Steven Clausnitzer: [00:17:07] Yeah. So I am working on ways, number one, to get the price down. We don’t come from, I don’t come from a wealthy background. My family isn’t wealthy, my friends aren’t wealthy largely. And so I would like it to be accessible to all and not interested in creating a future where only a few get to live healthier longer. So we are working on that. There are some partnerships with actually pharma that we’re working on where we can share some information. If a client consents, only if a client consents, we can share some information with them and perhaps have incremental revenue streams to the company that can help lower the cost up front to everybody, not just to those who consent, but to everybody. So we’re really working hard on that. The second question, by the way, when we started it was $5000 a person. So we have made some progress, which is great. The second question, how do we know that this is money well spent? I think I don’t know how you’re going to use your cells, Peter, if you were to bank them right now, I can’t tell you this is exactly how you’ll use them in the future. What I can tell you for a fact, indisputable fact, is that as you age, you’re going to have less of these cells in your body and they will be less efficacious without question. So the cells that you have in your body right now are as healthy and as effective as they’ll ever be. And so to that end, I can just promise you that we’ll take very good care of them. I can let you know that there are, again, over 1000 clinical trials using these types of cells, but I can’t tell you exactly how you’re going to use them. I don’t know if you’ll have a neurological disorder in the future or a cardiovascular event or a stroke. But I can tell you how I would like to use them. And so I think that’s the most interesting, is I’m very interested in using my cells not to treat age related disease, but to prevent it. As I mentioned briefly earlier, when I banked my cells, I was 38 years old. I’ll be turning 45 years old this year. Every year I get older. Those cells that I have banked become more valuable to me because the older I get, the more damage is accruing in those cells are staying pristine in liquid nitrogen. What I want to be able to do, because you can grow these cells to a very large numbers, I want to be able to take those 38 year old cells, grow them to large numbers and start IV reintroducing them on a schedule. So every year reintroducing them for health maintenance. These cells build your bone connective tissue, vasculature your blood profile, support your immune system. So if I have stronger bone connective tissue, vasculature, immune system, it’s a healthier Steven Clausnitzer. Right. So I can live healthier longer. Now we’ve been doing work ourselves that forever labs where we’re taking these cells and reintroducing them to mice to get them to live longer and healthier state. And we have been able to do that. But what we have found is that while they live healthier and longer than the control group, they eventually still die. And they still tend to die around the same age as the longest lived in the control group. So what we think we are doing, and I don’t want to get too in the weeds here, but if you were to take right now 100 million of your healthy cells and start reintroducing them on a schedule, you might burn really bright for a while, but what you’ve done is you’ve introduced more cells into your body, and what happens to cells inevitably is some of them start becoming senescent, which is that they essentially stop serving a positive function in the body still reside in the body. They’re almost like zombie cells. They reside in the body, they give off. These pro-inflammatory signals are.. they’re pro-inflammatory and give off these tumorigenesis signals to the cells around them and they remain in the body. So what we’re interested in is can we remove senescent cells from the body and on a schedule start replacing them with young Peter cells? The analogy we like to use is when you change the oil in your car, you don’t just pour new oil on top of the old oil, right? You take the old oil out and pour in the new. That’s what I think the future is for this. Autologous cell treatments is taking out old cells and replacing it with your young cells. So we’re working towards that end at Forever Labs. There’s a lot of people working on how can we use these cells to treat disease. We’re really interested in using them prophylactically to prevent disease.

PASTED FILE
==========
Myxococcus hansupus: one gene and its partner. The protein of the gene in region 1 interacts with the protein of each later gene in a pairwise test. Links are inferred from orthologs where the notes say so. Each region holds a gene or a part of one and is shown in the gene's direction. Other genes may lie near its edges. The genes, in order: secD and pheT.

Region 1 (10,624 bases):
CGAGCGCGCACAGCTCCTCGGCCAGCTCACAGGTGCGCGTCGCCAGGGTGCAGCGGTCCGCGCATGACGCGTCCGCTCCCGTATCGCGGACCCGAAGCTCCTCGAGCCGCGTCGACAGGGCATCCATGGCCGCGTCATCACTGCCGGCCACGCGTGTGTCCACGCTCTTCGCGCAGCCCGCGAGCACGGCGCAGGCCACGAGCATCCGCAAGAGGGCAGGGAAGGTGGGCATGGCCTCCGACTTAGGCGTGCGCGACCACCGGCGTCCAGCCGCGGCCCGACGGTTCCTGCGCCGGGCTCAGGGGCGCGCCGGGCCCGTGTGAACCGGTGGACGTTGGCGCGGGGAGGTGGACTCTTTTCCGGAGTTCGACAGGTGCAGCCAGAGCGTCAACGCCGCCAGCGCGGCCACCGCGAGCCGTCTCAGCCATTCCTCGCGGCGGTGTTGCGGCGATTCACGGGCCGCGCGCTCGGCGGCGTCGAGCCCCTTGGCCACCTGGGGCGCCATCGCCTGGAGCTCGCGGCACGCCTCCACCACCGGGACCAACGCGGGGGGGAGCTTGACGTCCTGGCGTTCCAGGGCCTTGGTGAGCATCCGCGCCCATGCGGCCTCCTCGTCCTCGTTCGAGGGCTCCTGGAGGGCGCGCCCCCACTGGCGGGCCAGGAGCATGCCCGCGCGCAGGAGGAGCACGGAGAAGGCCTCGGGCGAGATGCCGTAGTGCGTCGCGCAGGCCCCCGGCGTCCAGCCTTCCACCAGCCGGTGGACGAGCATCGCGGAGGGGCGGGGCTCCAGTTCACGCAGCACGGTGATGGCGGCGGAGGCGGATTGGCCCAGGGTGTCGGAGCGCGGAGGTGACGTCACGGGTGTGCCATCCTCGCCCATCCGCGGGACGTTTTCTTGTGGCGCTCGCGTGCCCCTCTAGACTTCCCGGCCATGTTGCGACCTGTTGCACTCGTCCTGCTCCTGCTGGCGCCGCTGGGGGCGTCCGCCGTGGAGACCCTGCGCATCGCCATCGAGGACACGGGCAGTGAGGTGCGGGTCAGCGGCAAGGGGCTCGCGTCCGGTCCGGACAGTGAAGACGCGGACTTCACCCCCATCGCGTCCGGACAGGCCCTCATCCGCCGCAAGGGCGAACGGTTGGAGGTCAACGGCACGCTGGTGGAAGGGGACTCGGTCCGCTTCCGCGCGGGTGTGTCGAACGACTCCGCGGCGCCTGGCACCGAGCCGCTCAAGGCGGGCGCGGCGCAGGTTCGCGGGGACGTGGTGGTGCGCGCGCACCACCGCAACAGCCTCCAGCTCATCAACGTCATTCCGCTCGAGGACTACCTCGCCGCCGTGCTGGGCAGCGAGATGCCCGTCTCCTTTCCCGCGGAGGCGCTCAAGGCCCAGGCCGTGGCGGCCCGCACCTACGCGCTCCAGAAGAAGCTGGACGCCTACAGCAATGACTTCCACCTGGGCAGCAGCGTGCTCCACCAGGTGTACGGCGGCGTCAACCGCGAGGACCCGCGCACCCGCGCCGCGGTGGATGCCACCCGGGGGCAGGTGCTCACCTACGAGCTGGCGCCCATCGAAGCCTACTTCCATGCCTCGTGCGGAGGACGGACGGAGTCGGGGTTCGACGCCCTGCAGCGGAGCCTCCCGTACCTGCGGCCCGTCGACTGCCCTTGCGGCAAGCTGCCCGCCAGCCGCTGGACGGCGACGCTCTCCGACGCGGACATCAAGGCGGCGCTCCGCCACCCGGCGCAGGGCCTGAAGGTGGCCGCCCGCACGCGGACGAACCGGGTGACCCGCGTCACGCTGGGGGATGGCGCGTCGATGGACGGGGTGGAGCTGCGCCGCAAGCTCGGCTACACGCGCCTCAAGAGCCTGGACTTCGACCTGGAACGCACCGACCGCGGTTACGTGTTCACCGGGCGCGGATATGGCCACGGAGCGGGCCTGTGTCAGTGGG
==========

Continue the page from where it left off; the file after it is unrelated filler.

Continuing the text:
Peter Bowes: [00:21:21] Exactly. I think you’ve made a valuable distinction there between treatment and prevention and that your vision involves not potentially waiting 40 or 50 years and then suddenly using the cells. It’s going to be a gradual process to to slow down that aging process. And I think, as you’ve already touched on, hopefully to prevent some of those killer diseases of old age. And we’re talking about heart conditions, we’re talking about cancers, diabetes, those diseases that for many people are the beginning of the end.